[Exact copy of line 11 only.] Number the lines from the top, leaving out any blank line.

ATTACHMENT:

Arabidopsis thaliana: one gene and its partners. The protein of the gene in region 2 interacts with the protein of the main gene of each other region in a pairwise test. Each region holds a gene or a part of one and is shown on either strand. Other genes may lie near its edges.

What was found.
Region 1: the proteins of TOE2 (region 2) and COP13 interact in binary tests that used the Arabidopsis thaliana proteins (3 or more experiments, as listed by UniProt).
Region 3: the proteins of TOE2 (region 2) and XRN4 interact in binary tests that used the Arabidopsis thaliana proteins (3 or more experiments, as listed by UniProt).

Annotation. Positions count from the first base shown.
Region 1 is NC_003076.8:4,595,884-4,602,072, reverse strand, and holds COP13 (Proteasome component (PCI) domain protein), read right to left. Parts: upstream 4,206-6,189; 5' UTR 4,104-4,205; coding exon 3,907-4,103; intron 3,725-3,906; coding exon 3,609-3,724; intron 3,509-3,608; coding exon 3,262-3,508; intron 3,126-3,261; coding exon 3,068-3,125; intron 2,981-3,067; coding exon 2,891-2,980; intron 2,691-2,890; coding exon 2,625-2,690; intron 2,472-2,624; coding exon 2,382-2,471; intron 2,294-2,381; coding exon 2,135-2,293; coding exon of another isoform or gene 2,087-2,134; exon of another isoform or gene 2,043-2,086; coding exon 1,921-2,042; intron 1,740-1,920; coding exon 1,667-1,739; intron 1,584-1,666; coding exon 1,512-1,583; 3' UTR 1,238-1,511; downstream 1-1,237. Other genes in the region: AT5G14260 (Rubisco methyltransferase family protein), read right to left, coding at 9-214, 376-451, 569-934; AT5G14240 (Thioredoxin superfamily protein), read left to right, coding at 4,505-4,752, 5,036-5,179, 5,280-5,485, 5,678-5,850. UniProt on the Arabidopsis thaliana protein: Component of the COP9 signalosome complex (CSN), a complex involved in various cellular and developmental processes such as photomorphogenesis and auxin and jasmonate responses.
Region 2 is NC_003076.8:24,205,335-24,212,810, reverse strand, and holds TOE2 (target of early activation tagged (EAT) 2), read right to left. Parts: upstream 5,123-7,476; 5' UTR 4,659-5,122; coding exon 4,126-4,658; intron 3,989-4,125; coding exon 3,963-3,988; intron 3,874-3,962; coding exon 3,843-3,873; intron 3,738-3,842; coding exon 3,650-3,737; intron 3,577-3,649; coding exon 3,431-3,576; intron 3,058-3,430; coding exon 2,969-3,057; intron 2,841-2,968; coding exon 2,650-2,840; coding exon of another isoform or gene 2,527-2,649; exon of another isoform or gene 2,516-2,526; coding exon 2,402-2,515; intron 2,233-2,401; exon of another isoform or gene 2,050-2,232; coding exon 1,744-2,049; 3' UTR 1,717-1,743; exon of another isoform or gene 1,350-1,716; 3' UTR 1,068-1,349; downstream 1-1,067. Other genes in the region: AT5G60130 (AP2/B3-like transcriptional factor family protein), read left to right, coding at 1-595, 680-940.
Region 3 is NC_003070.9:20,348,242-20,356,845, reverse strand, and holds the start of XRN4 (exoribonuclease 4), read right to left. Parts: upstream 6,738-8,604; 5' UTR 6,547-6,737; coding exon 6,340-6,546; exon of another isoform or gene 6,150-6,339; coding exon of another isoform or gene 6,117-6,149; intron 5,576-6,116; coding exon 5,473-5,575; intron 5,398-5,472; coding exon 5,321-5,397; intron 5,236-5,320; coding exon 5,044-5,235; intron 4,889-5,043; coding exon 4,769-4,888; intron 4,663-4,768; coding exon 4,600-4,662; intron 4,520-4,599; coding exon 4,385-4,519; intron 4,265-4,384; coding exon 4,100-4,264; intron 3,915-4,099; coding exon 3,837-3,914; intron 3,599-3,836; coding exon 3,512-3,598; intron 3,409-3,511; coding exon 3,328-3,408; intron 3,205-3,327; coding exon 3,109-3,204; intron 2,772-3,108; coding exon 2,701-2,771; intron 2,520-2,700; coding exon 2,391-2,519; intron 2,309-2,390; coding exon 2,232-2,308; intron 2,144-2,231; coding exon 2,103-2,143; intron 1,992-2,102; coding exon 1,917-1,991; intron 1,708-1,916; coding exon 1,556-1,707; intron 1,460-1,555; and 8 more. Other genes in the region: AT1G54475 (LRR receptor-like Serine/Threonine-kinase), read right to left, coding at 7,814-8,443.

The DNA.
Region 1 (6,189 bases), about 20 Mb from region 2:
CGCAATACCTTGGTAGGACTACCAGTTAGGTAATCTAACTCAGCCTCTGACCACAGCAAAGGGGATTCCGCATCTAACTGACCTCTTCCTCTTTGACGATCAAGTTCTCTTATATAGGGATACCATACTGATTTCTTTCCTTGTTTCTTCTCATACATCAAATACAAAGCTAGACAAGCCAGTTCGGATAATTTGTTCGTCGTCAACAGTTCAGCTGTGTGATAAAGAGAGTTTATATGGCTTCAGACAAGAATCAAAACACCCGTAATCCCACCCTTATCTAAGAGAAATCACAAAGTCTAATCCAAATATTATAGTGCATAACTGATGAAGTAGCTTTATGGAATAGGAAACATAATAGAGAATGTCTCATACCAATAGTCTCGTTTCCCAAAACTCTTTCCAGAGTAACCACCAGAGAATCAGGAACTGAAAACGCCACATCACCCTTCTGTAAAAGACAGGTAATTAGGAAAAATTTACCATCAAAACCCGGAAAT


CGCAATACCTTGGTAGGACTACCAGTTAGGTAATCTAACTCAGCCTCTGACCACAGCAAAGGGGATTCCGCATCTAACTGACCTCTTCCTCTTTGACGATCAAGTTCTCTTATATAGGGATACCATACTGATTTCTTTCCTTGTTTCTTCTCATACATCAAATACAAAGCTAGACAAGCCAGTTCGGATAATTTGTTCGTCGTCAACAGTTCAGCTGTGTGATAAAGAGAGTTTATATGGCTTCAGACAAGAATCAAAACACCCGTAATCCCACCCTTATCTAAGAGAAATCACAAAGTCTAATCCAAATATTATAGTGCATAACTGATGAAGTAGCTTTATGGAATAGGAAACATAATAGAGAATGTCTCATACCAATAGTCTCGTTTCCCAAAACTCTTTCCAGAGTAACCACCAGAGAATCAGGAACTGAAAACGCCACATCACCCTTCTGTAAAAGACAGGTAATTAGGAAAAATTTACCATCAAAACCCGGAAAT